Breakfast was made in the tiny kitchen, which could fit no more than three people. The air was thick with the smell of frying butter and the back door usually left open; it led to an alley, lined with crates reeking of old beer, among which the flicking tail of a rat would often be seen. My grandmother and Irene would bustle about the kitchen, getting in each other’s way and talking in half-whispers about the previous evening. They wore ageing silky wraps smeared with make-up, and lumpy hairnets over tight-screwed rollers.
‘Ron brought that little tart in here again, then?’
‘Oh well, Rene, you know a girl can wrap a man like that round her finger. You know what a girl can do, if she’s got a bit of sense.’
There was a pause, while Irene turned sausages with a quick, jabbing fork. Then she said:
‘He’s a daft sod, though, eh?’
‘Oh’, said my grandmother, ‘proper soppy.’
On school days she would drive me, dashingly and badly, in her little MG. In the holidays I would hang around the pub as she and Irene readied the place for opening. I would sit in one of the settles (which had furnished ‘the old pub’) and watch my grandmother taking down the bottles that hung behind the bar. She would unscrew the optics and top up the contents through a funnel - Gordon’s, Bells, Teacher’s, Courvoisier, Beefeater (not that anyone ever drank Beefeater) – as a thin, spirituous smell rose into the air like a spell. Then she would cut up slices of lemon, spear some cherries and put change into the huge old Bakelite till, which didn’t add up and was frequently jammed.
Outside, in the mornings, you could hear the boy who did the garden as he filled crates – ‘bottling-up’ – and, on some days, the industrial noise of the barrels in the cellar being changed. My grandmother remembered the draymen who drove the barrels in carts: whenever she mentioned this, in her offhand way, I would instantly see the old pub, with the horses standing patiently on a west London street, jostled by men in caps and tired-looking women with shopping baskets, and my grandmother watching at the window as she readied herself for the customers: brilliantine on her Eton crop, Max Factor lipstick and l’Aimant scent by Coty.
Now, in the modern world that she didn’t match but somehow put firmly in its place, she was pulling back the heavy bolts on the doors (her hair still in curlers, now under a silk scarf). At the very moment of opening, the local butcher would enter the public bar in his apron.
Civilly, with an air of mild surprise at his own request, he would ask for a whisky. ‘Large one, Vi, while you’re there.’
Then he would have another double, meanwhile conversing about the weather or some such topic.
Then he would have another. Then – it was by now about 11 am – he would produce an empty half-bottle from his apron pocket, and pleasantly ask my grandmother to fill it with Teacher’s. This she did, as between them the atmosphere remained that of a garden tea party. Finally the butcher would walk, with a minimally lurching gait, out of the pub, and up towards the road.
Once, after this performance, Irene had ventured the comment: ‘Drunken old bugger’. But this had not gone down well with my grandmother. The butcher, in her view, adhered to the code of the pub: he was an entirely gentlemanly alcoholic, and criticism was therefore entirely out of place.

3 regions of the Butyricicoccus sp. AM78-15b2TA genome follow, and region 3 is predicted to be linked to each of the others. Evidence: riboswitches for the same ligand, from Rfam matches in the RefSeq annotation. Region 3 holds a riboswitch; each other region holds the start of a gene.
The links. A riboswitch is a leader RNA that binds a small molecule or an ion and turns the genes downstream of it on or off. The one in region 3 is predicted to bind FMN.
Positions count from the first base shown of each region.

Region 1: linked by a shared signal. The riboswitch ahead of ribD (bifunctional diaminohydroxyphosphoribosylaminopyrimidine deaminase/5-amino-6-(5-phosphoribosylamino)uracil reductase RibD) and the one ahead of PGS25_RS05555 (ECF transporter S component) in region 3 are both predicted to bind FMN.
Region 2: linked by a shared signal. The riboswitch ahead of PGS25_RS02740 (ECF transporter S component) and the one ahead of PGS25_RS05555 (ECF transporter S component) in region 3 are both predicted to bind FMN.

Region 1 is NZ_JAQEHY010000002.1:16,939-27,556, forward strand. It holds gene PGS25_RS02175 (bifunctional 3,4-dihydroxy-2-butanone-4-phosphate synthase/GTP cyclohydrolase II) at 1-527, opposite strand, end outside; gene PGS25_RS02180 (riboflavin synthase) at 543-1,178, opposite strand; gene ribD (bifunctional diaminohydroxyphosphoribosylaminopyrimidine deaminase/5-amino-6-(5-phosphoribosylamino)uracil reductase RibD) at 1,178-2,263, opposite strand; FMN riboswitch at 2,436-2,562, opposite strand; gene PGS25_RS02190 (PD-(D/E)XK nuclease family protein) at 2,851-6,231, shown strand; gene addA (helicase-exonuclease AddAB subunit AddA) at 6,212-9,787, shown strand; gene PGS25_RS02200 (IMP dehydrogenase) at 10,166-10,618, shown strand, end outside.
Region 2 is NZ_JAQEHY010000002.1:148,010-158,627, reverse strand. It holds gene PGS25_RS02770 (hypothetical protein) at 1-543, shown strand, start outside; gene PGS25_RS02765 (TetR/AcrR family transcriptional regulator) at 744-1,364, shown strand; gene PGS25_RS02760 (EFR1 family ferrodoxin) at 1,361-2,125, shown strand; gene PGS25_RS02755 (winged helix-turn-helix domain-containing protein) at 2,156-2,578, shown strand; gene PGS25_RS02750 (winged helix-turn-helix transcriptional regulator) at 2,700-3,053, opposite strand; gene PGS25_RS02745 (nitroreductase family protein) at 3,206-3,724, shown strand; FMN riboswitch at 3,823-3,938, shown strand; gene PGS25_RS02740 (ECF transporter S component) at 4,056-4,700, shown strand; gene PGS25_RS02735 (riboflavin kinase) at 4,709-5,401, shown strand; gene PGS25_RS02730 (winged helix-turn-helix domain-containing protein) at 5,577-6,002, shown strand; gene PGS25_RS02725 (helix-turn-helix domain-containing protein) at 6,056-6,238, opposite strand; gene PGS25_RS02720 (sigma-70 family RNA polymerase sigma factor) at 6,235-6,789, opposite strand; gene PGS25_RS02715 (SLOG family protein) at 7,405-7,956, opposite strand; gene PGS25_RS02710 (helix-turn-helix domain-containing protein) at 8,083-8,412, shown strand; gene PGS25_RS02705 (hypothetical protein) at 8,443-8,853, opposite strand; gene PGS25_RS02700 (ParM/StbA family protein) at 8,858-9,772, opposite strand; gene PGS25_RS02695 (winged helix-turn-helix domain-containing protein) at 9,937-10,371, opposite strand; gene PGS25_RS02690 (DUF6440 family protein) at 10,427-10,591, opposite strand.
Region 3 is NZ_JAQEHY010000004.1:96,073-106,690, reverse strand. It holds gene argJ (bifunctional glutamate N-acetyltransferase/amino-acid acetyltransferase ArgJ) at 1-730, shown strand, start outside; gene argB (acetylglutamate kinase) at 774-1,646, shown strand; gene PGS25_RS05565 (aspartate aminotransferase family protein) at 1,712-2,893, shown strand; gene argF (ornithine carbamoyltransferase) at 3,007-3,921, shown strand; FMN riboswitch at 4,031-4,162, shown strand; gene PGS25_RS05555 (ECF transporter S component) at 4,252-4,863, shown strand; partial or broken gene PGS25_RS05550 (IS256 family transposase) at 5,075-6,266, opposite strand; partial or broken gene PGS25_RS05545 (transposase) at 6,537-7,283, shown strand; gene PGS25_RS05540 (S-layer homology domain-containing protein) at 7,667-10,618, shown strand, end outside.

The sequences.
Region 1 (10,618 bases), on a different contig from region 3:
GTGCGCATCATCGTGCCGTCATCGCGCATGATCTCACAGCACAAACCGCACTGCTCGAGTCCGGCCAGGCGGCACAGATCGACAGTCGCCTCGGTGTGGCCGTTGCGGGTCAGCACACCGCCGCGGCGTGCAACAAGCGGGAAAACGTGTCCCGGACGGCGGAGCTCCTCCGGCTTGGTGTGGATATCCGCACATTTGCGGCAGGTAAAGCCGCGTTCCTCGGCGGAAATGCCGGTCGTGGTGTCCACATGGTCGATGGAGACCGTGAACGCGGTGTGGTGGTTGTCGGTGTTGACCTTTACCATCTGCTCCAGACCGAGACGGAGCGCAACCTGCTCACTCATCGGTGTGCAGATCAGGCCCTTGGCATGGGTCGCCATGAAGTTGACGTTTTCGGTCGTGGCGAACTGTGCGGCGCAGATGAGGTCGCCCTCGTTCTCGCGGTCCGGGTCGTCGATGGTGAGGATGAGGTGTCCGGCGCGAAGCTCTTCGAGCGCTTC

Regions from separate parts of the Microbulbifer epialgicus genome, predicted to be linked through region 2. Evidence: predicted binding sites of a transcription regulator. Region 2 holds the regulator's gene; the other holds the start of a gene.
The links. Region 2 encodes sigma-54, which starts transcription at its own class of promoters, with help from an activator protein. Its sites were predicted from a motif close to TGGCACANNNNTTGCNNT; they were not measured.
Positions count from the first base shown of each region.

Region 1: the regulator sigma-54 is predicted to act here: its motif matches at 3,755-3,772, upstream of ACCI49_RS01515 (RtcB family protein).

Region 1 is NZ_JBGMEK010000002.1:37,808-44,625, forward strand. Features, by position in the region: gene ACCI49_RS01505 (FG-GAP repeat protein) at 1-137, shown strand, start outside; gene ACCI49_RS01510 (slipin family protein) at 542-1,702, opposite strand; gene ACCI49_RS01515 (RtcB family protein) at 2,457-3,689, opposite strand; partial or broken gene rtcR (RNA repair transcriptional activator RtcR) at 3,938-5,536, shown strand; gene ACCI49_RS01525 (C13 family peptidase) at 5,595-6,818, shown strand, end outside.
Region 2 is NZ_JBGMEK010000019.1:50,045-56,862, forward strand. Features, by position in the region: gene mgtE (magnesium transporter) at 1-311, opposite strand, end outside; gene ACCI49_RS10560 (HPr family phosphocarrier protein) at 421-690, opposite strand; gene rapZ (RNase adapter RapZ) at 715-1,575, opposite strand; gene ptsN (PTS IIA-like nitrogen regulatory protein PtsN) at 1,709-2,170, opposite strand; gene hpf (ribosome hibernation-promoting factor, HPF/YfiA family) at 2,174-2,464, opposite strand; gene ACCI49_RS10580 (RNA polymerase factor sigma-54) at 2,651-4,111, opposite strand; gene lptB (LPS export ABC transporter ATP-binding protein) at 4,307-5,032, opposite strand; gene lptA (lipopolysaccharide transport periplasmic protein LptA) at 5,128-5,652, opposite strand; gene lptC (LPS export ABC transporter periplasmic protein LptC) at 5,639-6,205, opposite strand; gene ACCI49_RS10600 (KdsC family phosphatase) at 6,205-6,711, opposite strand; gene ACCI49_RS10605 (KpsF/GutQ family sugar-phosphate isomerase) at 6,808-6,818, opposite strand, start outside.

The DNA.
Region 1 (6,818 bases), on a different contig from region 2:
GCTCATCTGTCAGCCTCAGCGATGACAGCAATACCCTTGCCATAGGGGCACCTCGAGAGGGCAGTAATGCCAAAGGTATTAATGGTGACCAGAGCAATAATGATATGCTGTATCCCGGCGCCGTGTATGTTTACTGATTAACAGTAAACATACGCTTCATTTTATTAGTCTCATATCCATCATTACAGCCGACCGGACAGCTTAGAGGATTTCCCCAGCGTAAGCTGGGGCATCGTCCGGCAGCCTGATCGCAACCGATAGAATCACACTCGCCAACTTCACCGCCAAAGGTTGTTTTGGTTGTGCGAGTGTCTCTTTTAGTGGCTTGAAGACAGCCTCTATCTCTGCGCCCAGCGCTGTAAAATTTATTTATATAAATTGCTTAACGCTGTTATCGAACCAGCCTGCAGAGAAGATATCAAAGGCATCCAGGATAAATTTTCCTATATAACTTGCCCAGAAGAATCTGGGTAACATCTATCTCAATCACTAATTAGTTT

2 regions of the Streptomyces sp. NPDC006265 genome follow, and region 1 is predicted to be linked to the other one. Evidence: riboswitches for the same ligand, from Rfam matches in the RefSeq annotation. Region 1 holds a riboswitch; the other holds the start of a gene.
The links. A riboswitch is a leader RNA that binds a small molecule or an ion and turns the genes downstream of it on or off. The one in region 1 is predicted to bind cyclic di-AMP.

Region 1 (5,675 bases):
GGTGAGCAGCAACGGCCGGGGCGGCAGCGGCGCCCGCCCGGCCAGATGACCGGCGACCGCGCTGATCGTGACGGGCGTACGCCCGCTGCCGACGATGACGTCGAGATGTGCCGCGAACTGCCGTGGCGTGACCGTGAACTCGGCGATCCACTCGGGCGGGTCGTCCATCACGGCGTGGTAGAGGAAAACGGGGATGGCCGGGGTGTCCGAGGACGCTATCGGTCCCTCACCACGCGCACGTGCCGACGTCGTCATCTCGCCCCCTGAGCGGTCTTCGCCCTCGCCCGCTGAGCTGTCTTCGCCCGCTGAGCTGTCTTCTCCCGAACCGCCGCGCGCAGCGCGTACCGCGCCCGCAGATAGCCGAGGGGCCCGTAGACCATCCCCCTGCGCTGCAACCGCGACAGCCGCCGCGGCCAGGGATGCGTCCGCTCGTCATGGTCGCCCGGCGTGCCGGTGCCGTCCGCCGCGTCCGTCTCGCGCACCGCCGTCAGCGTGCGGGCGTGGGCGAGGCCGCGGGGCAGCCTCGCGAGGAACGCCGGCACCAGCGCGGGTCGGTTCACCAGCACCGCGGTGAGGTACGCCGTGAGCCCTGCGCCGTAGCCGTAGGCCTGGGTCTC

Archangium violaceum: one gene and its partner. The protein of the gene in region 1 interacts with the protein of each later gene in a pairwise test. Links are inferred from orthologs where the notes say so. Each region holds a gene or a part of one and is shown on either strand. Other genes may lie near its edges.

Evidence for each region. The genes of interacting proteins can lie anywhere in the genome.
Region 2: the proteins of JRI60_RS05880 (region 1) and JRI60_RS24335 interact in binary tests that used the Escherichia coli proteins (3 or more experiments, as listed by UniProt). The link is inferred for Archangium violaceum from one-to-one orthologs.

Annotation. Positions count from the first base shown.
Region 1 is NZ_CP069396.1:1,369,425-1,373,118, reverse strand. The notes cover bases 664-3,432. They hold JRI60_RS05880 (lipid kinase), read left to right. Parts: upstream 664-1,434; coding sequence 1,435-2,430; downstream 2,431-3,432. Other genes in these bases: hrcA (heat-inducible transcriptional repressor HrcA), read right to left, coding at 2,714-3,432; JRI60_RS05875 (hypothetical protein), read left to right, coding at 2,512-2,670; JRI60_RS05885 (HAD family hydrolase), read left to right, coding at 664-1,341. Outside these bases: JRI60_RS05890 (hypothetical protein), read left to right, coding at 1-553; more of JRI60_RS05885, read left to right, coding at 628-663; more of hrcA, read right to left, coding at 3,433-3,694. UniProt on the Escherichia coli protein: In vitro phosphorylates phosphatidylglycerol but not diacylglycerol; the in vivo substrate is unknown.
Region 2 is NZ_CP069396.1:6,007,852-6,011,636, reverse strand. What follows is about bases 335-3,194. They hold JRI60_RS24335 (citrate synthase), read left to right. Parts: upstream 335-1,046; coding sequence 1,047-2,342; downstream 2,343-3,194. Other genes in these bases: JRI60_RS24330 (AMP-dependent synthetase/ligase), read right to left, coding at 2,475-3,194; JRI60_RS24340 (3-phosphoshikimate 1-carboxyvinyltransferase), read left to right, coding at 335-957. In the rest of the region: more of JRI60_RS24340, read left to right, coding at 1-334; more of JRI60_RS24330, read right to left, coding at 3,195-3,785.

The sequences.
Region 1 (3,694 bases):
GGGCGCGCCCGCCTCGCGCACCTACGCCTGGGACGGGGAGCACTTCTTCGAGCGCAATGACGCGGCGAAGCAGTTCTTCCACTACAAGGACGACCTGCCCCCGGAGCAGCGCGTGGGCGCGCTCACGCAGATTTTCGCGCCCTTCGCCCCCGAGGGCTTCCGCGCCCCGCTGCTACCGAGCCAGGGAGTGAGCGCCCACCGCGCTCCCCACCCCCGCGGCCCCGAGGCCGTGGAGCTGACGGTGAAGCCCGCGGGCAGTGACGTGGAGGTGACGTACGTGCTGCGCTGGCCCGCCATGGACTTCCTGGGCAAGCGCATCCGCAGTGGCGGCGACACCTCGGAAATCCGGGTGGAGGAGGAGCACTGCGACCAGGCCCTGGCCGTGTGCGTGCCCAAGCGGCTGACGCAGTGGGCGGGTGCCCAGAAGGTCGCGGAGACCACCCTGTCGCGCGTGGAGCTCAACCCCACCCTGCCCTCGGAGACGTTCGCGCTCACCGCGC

The afternoons, in these years before all-day opening, were dead time. As the curtains were drawn the air again became dull and grey. In the little sitting-room Irene and my grandmother retreated into immobility, two weary women in dressing-gowns with faces covered in cold cream. They had proper lunches – the big meal of the day – while at their feet the Chihuahuas pattered hopefully. The television, usually something fearful like Love Boat, murmured in the background as the women dozed. Only Sundays broke the pattern: they were card school days. My grandmother’s friends (publicans, children of publicans, people of her robust sort) would arrive at about 3.00 for a few hours of solo, the jazzed-up form of bridge that they all played and whose traditions they fiercely revered (nobody shuffled in the wrong way and got away with it). In the soft pink afternoon light, with the smell of roast beef hanging warmly in the air, they played hand after hand at a table moved to the middle of the saloon bar. The inquests – ‘what the bloody hell did you go misère for, Margaret?’ – were conducted with rancour, but the atmosphere was rich with the sense of a shared past. As I recall nobody drank alcohol. Tea was served in my grandmother’s good old china.
At around 5.00 she would make her way upstairs to prepare for the evening. The bathroom was enormous, having been constructed to fill the hole above the saloon bar. It was also immensely luxurious, like no other bathroom I have ever since used: carpeted and marbled and pink-tiled, blissfully warm from the airing cupboard, sweet with the smell of sodden soap and Gordon Moore toothpaste.
Depending on her mood, I might sit on my grandmother’s worn satin bedspread and watch her making-up at her dressing-table. Wonderful she looked, a business-like enchantress, surrounded by the paraphernalia of female transformation. I frankly deified her at those times. She was nearly sixty then, her waved hair dyed near-black (its salty roots invisible in the velvety gloom), her complexion still supple and olive. A Player’s untipped smouldered in an ashtray. Alongside it were tarnished silver brushes, a big bowl of powder with a puff stuck askew in it, gold bracelets which she would push on to arms as shiny as snakeskin.